Letter From the Chair (Winter 2013)

Lori A. Clarke, Professor and CS Chair

I am delighted to be able to announce that we are now the School of Computer Science.  This is more than just a name change; it reflects the broad footprint that computing now has on campus (and worldwide) as well as newly increased flexibility and independence in shaping our future. Plans for becoming a school have been ongoing for the past four years. The Strategic Directions Committee, under the guidance of Rick Adrion, James Allan, Emery Berger, Bruce Croft, Jim Kurose, Lee Osterweil, and Prashant Shenoy, have been developing plans that reflect this increased role. Computer Science at UMass Amherst is extremely interdisciplinary. Faculty in Computer Science are engaged in research with every other college and school on campus and these interactions are continuing to grow. To complement our BS degree, several years ago we introduced a BA degree, which has fewer requirements so that students can combine the study of computing with studies in other disciplines. As I reported in my last letter, we now have a professional master's program. And, as part of the vision for the new school, we are exploring developing an Informatics Program that would offer degrees in more applied and specialized areas of computing, such as data analytics, health informatics, and multimedia. The new school is still part of the College of Natural Sciences, and we continue to report to Dean Goodwin, who has been very supportive of computer science and our increased independence. A celebration of our new status is currently being planned for Fall 2013--watch for an announcement.

At the end of this fall semester, we saw the departure of two faculty members. Kevin Fu resigned to join the faculty at the University of Michigan. Kevin is a very visible and respected researcher in computer security. With two small children, he and his wife wanted to be closer to their families. We wish them the best and expect to continue to hear great things about Kevin's research. As reported in the Winter 2013 newsletter, Edwina Rissland retired after thirty-three years as a faculty member at UMass Amherst. Edwina was one of the initial founders and a leading researcher in the area known as case-based reasoning, which explored how artificial intelligence could be used to support lawyers in developing legal cases. In addition to her research, Edwina served two terms as a program director at the National Science Foundation, where she won praise for her dedication and hard work. Although now retired, Emerita Professor Rissland plans to continue to provide leadership in the case-based reasoning community. We thank her for her contributions and hope she enjoys her retirement.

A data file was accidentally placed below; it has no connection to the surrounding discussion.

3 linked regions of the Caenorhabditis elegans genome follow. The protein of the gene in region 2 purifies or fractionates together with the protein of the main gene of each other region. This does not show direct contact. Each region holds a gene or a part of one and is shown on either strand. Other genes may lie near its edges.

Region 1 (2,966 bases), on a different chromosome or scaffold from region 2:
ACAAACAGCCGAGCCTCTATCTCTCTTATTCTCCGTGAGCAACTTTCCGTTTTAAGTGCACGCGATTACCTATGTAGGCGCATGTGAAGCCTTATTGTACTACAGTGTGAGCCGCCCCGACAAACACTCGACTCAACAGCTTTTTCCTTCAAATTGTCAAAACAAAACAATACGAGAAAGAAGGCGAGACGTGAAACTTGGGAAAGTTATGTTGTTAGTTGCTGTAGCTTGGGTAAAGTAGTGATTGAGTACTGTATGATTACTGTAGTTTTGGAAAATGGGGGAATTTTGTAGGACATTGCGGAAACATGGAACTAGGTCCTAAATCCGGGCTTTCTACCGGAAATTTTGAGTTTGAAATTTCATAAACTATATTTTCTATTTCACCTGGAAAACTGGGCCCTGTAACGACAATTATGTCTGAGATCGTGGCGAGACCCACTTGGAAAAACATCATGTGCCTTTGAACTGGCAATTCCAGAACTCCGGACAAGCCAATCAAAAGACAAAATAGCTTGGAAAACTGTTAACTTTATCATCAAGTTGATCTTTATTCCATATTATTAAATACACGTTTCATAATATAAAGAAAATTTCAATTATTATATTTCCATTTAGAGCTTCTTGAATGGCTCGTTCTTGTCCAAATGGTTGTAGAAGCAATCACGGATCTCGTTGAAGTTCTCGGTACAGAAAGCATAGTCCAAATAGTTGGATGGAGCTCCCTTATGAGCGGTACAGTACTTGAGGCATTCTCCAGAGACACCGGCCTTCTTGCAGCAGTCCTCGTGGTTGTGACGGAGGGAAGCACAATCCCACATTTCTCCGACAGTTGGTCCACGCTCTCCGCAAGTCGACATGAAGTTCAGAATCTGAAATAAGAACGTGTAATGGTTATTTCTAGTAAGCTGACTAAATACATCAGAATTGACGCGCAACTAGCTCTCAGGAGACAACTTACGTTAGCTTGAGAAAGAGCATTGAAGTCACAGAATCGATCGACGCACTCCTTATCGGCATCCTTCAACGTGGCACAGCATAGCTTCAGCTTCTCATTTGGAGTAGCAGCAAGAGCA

Let me end this letter with news about a newly created graduate scholarship to recognize the contributions of Ed Riseman, who passed away in 2007, and Al Hanson, who retired in 2008. As many of you know, Ed and Al co-directed one of the major research laboratories in computer vision. Emeritus Professor Hanson continues to pursue research in computer vision and robotics, especially focusing on assistive living. Computer vision continues to be a major research area for our school, building upon work in machine learning, robotics, and computer graphics. Graduate scholarships, such as the Ed Riseman and Al Hanson Graduate Scholarship, help us attract strong graduate students to our Ph.D. program. In a recent review of university graduate programs, it was clear that UMass does not provide as many scholarships for graduate students as most comparable universities. With tightening state budgets, increased funding for scholarships is going to have to come from contributions. In the last several years, we (really you!) have successfully endowed four graduate student scholarships in honor of Robin Popplestone, Paul Utgoff, Victor Lesser, and Dave Stemple, as well as continued support for undergraduate scholarships. Please consider contributing to one of our scholarship programs.